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Importance of the biography of excellent characters. “ Observations of somne Specialities of Divine Providence in the Life of Joseph Hall, Bishop of Norwich, written with his owm hand.” His father. Character of his mother. Dedicated from his infancy to the sacred ministry. Some of the most eminent Divines indebted to the early instructions of their mothers. Fraternal affection of Mr. Jos. Hall's brother. Mr. Jos. Hall's admission at Emmanuel College, Cambridge. His eleetion into a scholarship, into a fellowship, and into the Rhetoric-Professorship. His intense study at the university. His piety. His relinquishing the Rhetoric-Professorship. His theological studies. His ordination. His frequent preaching, .. .. Page 1—14.
Mr. Jos. Hall's whole residence at College. His presentation to the rectory of Halstead. His previous appointment to the mastership of Tiverton school. His rebuilding of Halstead rectory. His marriage. His children. Anecdote respecting his family. A person of the name of Lilly opposes him. His journey abroad with Sir E. Bacon. Motive of this journey. Account of his Travels, in a letter. His return. His dissatisfaction with Halstead. His preacbing before Prince Henry—is made one of his Chaplains. His intention of removingfrom Halstead. His acceptance ofthe Living of Waltham Holy Cross. His unwillingness to leave Halstead. His taking his Doctor's degree:— he was a principal instrument in promoting the establishment of the Charter House. His Apology against the
Brownists--Account of that sect. His modest refusal of P. Henry's offers. His frequent preaching. His sermons. Death of P. Henry. His claracter. Dr. Hall made Prebendary of Wolverhampton—recovers some emoluments belonging to that church—resigns his prebend. His attendance on the embassy to France. Is made Dean of Worcester.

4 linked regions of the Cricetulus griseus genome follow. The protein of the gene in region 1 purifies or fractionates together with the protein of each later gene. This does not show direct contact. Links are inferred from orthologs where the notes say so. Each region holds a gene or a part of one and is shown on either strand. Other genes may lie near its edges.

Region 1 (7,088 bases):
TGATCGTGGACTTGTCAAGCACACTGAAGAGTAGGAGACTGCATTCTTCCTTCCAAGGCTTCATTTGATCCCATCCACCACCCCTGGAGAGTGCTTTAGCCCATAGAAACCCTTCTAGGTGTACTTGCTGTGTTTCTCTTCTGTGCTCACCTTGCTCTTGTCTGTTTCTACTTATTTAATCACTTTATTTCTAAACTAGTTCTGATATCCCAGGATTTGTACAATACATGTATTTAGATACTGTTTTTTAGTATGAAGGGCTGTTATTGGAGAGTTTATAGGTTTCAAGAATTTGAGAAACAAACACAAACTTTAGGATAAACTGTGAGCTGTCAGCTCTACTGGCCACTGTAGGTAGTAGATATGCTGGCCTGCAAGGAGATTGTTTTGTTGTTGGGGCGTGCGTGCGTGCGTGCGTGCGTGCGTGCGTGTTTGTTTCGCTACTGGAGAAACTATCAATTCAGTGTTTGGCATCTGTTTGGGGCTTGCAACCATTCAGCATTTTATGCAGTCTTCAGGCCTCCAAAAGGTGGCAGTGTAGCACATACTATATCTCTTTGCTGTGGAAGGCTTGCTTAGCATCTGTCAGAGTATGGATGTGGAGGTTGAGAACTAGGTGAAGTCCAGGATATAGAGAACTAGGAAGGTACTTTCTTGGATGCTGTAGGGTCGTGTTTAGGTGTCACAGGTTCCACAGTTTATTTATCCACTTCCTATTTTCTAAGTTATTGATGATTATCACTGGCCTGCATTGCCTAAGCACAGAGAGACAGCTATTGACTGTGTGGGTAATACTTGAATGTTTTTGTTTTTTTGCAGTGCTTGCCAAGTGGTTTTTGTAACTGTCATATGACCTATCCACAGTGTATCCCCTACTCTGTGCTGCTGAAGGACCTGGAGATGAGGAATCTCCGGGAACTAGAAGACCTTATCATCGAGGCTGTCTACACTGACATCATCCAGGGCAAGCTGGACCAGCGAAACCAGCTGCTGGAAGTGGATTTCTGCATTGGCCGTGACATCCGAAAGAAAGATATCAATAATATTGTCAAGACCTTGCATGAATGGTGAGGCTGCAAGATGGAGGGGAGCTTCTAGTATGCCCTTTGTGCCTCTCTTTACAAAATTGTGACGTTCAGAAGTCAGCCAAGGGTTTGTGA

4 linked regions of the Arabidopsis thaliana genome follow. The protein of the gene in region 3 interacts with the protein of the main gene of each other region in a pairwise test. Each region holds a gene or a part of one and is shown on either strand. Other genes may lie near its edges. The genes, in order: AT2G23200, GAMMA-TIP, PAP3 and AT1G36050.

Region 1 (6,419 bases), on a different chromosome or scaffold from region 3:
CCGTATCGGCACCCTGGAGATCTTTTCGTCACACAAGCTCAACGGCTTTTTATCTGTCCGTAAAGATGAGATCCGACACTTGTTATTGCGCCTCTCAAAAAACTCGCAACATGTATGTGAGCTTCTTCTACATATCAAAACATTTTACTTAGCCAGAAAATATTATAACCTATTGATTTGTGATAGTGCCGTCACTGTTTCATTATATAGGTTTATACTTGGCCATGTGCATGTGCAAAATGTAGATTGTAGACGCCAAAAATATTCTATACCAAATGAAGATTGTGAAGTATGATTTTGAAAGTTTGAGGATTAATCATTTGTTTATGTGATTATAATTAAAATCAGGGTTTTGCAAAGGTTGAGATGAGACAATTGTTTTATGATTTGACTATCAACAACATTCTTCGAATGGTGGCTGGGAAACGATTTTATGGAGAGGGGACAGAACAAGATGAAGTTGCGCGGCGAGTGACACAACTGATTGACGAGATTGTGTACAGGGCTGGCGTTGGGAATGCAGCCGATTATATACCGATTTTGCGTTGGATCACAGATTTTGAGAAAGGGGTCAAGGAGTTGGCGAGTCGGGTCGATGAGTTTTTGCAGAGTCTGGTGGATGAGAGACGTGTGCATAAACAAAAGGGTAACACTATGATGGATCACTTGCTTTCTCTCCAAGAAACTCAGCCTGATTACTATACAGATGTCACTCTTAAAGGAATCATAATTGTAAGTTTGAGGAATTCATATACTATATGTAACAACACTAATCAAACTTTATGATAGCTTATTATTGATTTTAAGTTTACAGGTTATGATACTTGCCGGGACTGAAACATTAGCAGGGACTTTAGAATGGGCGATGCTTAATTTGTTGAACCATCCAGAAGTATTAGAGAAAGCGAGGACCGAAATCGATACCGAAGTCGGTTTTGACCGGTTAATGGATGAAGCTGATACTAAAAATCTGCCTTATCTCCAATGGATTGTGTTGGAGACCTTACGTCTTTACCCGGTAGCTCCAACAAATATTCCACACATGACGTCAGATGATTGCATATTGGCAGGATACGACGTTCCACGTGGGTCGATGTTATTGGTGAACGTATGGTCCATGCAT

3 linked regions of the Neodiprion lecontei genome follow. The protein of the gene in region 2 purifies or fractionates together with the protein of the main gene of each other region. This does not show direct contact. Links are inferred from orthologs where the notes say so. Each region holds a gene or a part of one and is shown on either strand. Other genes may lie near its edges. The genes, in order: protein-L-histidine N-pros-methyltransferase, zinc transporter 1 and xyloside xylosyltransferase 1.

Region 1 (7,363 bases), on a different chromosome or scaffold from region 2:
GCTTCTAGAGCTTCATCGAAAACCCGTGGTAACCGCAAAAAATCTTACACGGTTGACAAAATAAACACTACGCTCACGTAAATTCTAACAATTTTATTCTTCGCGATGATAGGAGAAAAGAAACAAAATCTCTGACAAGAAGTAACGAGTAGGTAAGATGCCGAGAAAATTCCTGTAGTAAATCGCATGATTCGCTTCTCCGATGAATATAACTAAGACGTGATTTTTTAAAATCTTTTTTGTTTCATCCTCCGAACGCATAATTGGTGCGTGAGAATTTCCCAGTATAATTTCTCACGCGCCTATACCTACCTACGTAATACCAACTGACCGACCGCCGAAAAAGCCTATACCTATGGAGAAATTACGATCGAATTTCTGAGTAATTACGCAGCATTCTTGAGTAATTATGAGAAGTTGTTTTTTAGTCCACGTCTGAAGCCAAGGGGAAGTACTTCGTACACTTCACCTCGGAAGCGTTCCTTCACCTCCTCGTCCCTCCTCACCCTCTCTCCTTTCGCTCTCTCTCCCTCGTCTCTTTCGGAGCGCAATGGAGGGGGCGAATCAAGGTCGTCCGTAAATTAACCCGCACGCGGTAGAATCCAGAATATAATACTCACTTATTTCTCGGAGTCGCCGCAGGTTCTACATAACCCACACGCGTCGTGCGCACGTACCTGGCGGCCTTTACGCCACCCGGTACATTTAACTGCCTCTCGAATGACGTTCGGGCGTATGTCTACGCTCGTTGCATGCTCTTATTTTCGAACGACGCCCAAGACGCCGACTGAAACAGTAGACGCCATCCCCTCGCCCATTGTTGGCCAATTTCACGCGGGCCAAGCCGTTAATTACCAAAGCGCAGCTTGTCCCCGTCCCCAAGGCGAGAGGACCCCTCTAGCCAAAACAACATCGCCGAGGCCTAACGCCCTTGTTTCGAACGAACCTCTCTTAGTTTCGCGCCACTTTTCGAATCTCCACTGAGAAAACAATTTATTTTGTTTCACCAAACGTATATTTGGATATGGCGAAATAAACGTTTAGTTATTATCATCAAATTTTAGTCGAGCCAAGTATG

His return from France. Accompanies the King to Scot
land. Prejudices against him. Five articles proposed
towards promoting uniformity in the kirk. Correspondence of Mr. Struthers with Dr. Hall. The five articles published in Scotland. His Majesty's journey unsuccessful. The king's return. The Book of Sports. Remarks upon it. Religious debates in Holland. Dr. Hall deputed as one of the English Divines to go to the Synod of Dort. His Majesty's instructions to the English divines. Some account of the Synod. The oath taken in it. Godwin's charges against the contra-remonstrants refuted. Dr. Hall's Letter to Dr. Fuller. Dr. Hall's return from the Synod. His ill health. His latin speech on taking his leave of the Synod. Public thanks given him. A gold medal presented to him. His Latin Sermon before the Synod. Quotation from. Results of the Synod. Opinions of the British divines. The church of England troubled with disputes. The king encourages Arminianism. Immoderate disputes between Arminians and Calvinists. His Majesty restrains them. Doctrines of the church. Popery increasing. Montague's writings. Death of James I. Dr. Hall's remarks upon the growth of sects. Flattering great personages fashionable in Dr. Hall's time. He is guilty of this. Funeral sermon on James I. Dr. Hall's sermon, entitled, ** Noah's Dove, &c." in latin, translated by Robert Hall, his son. His preaching at the re-opening of St. John's Chapel, Clerkenwell. Parliament consider Montague's books. The church disturbed by the Belgic disputes. Dr. Hall's reflections on them. His sentiments moderate. His Via Media. The object of this treatise. The doctrines of the church contained in it. Dr. Hall's attempt of reconciling the points in dispute, . . p. 15-111
Scottish Bishops nominal. Attempts of establishing episco-
Long parliament. Committees appointed. Petitions for
redress of grievances. Complaints against the canons and